Perforated pottery shards sat alongside cattle bones at the Polish dig site. There archaeologists collected fragments from bowls, cooking pots, and flasks and brought them back to the United Kingdom. At his lab at the University of Bristol, Richard Evershed discovered something on the unglazed clay: the oldest evidence of milk-fat residues on the continent. The farmers, some of the first in Europe, had been making cheese at the site roughly 7,500 years ago. Other studies show that farmers in the Middle East began making cheese even earlier—maybe 2,000 years earlier, soon after animals were first domesticated.
These recent discoveries have lent support to the idea that cheese was a key part of the diet of early farmers, especially as they spread out from the warm, fertile areas where agriculture first emerged. “Cheese was a part of the diet, and an important component of the diet, and it might have been more difficult for farmers to spread to northern Europe without it,” says Mark Thomas, an evolutionary geneticist at the University College London. “The introduction of dairying was a critical step in early agriculture,” reported the team from the Polish dig, “with milk products being rapidly adopted as a major component of the diets of prehistoric farmers and pottery-using late hunter-gatherers.”
At the time of that early cheese-making, almost every adult human in the world was intolerant of lactose, the main sugar in milk—even including the cheese-makers. If those shepherds drank milk from their herds, it would likely make them sick, sometimes violently. Cheese offered a way to get nutrition from dairy in a form that contained much less lactose, so it was easier to digest. In the process of making cheese, farmers separated curds from the watery whey; the curds were made into cheese, the lactose went away with the whey. Cheese also took up less space and kept longer than milk, so farmers could take it with them when they were on the move, sometimes putting it underneath saddles as they traveled. “Cheese is important because it allows you to store the protein for a long period of time,” says Matthew Collins, a bioarchaeologist at the University of York. Some farmers migrated northwest from the Middle East, looking for new pastureland, and they brought their agricultural practices with them as they spread into Europe. They planted grains, milked their cows, and made yogurt and cheese similar to today’s cottage cheese.
But then their populations crashed. One possible theory on why is that they exploited and exhausted the soil, so they moved further north. Their crops, adapted to warmer climates, failed in the cooler, darker environments. The hungry farmers ate all the cheese, then the yogurt, before it had fermented enough to become cheese, and then they drank their milk before it could even become yogurt. Thomas calls this increasingly desperate sequence “eating up the fermentation ladder.”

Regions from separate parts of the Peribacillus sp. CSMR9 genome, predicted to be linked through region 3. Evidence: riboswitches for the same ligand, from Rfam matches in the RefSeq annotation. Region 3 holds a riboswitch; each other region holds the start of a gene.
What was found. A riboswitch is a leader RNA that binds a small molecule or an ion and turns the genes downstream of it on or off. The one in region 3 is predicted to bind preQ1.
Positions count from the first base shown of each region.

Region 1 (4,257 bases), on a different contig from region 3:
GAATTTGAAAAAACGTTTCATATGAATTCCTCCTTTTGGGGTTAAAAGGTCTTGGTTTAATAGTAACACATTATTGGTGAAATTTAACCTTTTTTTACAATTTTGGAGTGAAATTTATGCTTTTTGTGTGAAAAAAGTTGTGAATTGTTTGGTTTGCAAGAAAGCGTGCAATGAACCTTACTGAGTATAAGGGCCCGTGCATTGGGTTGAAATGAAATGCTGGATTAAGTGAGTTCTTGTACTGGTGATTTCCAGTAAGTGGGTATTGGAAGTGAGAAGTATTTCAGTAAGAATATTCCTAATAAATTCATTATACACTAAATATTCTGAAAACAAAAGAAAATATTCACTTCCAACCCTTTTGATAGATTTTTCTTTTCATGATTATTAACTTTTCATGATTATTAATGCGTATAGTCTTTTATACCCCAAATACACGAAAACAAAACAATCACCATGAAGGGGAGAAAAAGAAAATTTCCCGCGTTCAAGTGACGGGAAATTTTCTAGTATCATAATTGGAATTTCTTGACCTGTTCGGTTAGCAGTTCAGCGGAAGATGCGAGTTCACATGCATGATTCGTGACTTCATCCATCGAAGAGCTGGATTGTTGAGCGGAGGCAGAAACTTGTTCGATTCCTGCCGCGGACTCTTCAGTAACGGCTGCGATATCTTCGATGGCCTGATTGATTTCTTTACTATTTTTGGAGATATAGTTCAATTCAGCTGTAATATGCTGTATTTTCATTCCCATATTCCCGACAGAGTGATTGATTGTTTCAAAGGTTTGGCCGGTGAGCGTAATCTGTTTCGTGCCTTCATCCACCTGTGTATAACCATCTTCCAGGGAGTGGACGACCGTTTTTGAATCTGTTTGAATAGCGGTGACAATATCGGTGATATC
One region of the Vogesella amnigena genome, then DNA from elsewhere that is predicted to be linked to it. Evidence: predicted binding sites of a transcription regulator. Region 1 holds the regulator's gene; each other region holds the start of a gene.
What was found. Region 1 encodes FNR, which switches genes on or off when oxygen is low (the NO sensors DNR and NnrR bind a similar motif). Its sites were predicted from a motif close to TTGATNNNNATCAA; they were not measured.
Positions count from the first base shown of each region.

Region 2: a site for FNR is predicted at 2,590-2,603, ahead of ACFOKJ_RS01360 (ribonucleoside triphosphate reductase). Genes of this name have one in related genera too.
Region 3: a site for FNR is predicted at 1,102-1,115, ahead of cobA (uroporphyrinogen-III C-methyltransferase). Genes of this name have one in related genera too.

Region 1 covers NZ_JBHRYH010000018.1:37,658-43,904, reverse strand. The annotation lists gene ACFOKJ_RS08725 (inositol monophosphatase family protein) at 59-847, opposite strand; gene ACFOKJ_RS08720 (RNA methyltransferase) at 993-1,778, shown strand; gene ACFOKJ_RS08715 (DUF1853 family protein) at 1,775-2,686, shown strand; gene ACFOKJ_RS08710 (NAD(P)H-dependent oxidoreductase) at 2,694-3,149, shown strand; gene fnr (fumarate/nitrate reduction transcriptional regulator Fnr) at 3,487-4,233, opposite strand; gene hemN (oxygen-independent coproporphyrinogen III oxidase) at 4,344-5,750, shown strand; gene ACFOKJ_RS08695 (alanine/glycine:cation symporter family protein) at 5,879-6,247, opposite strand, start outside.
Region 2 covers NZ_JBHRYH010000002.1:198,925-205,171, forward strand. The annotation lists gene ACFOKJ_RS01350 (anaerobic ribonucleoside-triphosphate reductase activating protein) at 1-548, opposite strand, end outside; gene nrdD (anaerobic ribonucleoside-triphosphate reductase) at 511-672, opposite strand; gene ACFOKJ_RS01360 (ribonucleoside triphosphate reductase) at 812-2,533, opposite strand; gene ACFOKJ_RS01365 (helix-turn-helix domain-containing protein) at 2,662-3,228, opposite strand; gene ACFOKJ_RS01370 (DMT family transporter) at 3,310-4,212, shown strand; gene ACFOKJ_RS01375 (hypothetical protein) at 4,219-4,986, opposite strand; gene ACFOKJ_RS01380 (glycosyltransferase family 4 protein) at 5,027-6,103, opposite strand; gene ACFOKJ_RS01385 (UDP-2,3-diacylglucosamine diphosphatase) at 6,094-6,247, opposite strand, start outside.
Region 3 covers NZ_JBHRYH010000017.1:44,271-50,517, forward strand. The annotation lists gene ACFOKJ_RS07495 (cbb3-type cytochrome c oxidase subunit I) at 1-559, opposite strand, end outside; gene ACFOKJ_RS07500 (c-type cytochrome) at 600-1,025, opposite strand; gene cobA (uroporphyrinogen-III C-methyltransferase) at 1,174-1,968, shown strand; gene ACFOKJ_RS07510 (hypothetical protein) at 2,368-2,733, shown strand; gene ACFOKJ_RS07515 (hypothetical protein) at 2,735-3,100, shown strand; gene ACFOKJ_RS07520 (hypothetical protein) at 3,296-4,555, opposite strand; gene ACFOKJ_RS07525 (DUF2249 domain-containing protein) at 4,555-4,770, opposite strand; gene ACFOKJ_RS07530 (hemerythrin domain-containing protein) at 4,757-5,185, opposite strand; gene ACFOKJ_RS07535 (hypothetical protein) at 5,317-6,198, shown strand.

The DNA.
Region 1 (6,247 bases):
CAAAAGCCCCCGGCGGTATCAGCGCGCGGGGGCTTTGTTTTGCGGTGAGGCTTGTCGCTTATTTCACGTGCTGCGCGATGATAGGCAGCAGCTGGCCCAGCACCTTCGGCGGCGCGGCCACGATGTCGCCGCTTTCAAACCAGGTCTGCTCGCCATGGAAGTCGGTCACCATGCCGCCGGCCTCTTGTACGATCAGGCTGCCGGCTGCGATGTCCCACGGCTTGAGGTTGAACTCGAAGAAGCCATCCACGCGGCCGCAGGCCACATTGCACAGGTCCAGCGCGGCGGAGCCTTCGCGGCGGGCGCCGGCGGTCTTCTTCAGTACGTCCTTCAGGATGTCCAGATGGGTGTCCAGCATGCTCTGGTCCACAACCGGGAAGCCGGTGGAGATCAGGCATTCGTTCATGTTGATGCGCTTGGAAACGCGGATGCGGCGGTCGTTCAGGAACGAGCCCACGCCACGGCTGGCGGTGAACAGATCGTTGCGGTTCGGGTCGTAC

“If you’re normally supplied, then fine, you’re just eating the stuff”—cheese—“that’s got low lactose,” he says. But milk was not a viable replacement: When people are malnourished, drinking milk and then getting diarrhea can be fatal.
Around the same time, roughly 7,500 years ago, says Thomas, a genetic mutation arose in the European population. This mutation brought lactase persistence, making it easier for people to consume and digest milk. (All babies and young children make lactase, an enzyme that breaks down lactose, but production of lactase traditionally tails off within the first decade of life.) The mutation spread fast, suggesting that being able to drink milk conferred a big genetic advantage. Lactase-persistence genes also emerged separately in other parts of the world around the same time. Within several thousand years, it had become widespread in much of Europe, South Asia, and some parts of Africa and Asia where people herded animals for thousands of years.
Why lactase persistence became so common is still not fully known. “Eating up the fermentation ladder” might be one reason; in lean times, when there wasn’t enough grain to support the population, people could drink milk to get their necessary nutrition. But there are many other hypotheses, and researchers hope be able to winnow the choice down in the next few years. “At some point it became very important to drink raw milk, but we don’t yet know when and why,” says Collins, who is working with an interdisciplinary team on the topic.
For now, it’s hard to say exactly why humans started acting like perpetual babies and drinking milk well into their adulthood. But even for many people who can’t comfortably stomach milk, there are more than 5,000 ways to enjoy a lower-lactose dairy product, ranging from the creamiest Brie to the hardest Parmesan to the stinkiest Limburger. Not only are these cheeses a modern culinary treat—they also recall a time when rotten blobs of milk were crucial sustenance for a big part of the human population.